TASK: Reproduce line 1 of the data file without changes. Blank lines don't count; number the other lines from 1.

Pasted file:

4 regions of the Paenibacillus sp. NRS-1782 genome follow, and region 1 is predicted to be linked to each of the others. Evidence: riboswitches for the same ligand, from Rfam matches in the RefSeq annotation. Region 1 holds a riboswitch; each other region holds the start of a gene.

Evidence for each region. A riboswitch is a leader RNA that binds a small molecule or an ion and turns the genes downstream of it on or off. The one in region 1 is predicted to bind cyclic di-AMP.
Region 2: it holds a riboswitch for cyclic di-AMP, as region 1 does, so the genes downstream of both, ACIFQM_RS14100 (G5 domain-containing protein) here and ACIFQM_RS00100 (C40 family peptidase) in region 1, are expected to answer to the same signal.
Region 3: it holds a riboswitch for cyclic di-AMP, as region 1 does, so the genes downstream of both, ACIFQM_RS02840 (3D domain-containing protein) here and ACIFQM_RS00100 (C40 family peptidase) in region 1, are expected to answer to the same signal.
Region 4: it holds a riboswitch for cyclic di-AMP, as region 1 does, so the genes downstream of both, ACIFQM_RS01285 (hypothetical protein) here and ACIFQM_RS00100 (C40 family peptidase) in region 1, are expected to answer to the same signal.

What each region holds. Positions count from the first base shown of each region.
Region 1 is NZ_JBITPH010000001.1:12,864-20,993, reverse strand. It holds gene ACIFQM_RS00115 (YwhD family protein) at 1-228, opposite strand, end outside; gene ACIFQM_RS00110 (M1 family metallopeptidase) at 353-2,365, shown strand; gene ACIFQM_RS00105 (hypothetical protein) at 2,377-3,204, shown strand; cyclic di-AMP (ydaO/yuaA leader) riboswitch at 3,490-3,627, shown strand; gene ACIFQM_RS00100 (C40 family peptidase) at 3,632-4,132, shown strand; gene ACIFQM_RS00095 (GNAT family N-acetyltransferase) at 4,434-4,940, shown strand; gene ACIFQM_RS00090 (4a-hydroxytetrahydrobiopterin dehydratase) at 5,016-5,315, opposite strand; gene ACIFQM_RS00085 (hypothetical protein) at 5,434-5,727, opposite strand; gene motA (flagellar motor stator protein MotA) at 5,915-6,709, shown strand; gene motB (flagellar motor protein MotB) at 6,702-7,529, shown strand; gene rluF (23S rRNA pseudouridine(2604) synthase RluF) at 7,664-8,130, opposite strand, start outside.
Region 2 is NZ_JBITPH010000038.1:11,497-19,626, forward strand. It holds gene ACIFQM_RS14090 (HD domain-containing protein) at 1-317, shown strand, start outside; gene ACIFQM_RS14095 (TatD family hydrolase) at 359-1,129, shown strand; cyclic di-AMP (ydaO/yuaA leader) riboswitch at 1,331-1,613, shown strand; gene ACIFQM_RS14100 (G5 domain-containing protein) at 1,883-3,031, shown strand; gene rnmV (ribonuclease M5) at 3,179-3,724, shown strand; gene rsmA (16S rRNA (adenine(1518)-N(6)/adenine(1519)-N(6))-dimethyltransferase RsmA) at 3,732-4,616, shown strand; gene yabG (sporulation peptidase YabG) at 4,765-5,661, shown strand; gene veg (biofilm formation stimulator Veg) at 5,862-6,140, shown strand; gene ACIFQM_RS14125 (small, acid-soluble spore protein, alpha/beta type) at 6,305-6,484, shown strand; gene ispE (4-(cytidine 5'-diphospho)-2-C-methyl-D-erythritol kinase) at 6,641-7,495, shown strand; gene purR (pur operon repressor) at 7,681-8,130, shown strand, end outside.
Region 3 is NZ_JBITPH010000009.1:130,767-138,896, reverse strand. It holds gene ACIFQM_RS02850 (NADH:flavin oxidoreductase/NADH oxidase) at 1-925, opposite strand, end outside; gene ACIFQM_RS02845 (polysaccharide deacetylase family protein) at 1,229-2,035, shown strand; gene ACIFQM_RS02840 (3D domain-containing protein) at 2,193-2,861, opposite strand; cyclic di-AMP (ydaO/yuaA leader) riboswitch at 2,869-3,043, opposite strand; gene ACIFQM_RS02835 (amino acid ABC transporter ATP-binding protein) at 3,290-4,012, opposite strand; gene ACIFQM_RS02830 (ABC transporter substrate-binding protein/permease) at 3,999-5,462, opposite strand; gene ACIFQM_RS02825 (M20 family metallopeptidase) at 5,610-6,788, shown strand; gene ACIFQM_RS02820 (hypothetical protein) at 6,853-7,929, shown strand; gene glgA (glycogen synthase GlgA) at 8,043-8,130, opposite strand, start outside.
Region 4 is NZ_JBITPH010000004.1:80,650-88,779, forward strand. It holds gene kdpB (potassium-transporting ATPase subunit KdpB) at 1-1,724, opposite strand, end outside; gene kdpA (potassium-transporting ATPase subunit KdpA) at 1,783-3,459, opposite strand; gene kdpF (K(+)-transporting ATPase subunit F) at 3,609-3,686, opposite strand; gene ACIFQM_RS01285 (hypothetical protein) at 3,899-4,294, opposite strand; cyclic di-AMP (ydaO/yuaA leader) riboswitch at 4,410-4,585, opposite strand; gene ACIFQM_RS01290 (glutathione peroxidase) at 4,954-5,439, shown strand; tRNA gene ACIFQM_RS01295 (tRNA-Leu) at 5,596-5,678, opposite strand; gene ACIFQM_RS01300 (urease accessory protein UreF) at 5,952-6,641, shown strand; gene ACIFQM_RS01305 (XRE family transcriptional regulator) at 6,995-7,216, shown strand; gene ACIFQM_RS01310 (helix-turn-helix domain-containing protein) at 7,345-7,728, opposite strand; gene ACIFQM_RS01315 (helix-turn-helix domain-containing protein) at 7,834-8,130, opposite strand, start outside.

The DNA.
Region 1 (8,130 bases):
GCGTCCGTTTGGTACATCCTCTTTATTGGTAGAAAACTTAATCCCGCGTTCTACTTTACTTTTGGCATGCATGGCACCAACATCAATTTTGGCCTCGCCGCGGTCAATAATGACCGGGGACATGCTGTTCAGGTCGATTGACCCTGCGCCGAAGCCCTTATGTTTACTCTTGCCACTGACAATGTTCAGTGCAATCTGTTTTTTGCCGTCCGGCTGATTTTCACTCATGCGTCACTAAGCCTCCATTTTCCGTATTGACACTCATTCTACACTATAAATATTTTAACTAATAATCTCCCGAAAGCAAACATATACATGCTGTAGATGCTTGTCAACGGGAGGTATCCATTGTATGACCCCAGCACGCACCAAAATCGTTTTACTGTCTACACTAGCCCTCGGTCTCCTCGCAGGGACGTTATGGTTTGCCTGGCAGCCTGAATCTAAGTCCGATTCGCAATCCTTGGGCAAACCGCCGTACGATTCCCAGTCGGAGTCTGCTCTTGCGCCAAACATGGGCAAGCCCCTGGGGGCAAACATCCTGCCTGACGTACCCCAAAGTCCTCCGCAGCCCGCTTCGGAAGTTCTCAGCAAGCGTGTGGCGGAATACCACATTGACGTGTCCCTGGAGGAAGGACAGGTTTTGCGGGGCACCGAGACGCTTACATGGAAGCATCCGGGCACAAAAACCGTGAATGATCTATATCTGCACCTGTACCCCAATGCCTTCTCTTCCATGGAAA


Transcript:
4 regions of the Paenibacillus sp. NRS-1782 genome follow, and region 1 is predicted to be linked to each of the others. Evidence: riboswitches for the same ligand, from Rfam matches in the RefSeq annotation. Region 1 holds a riboswitch; each other region holds the start of a gene.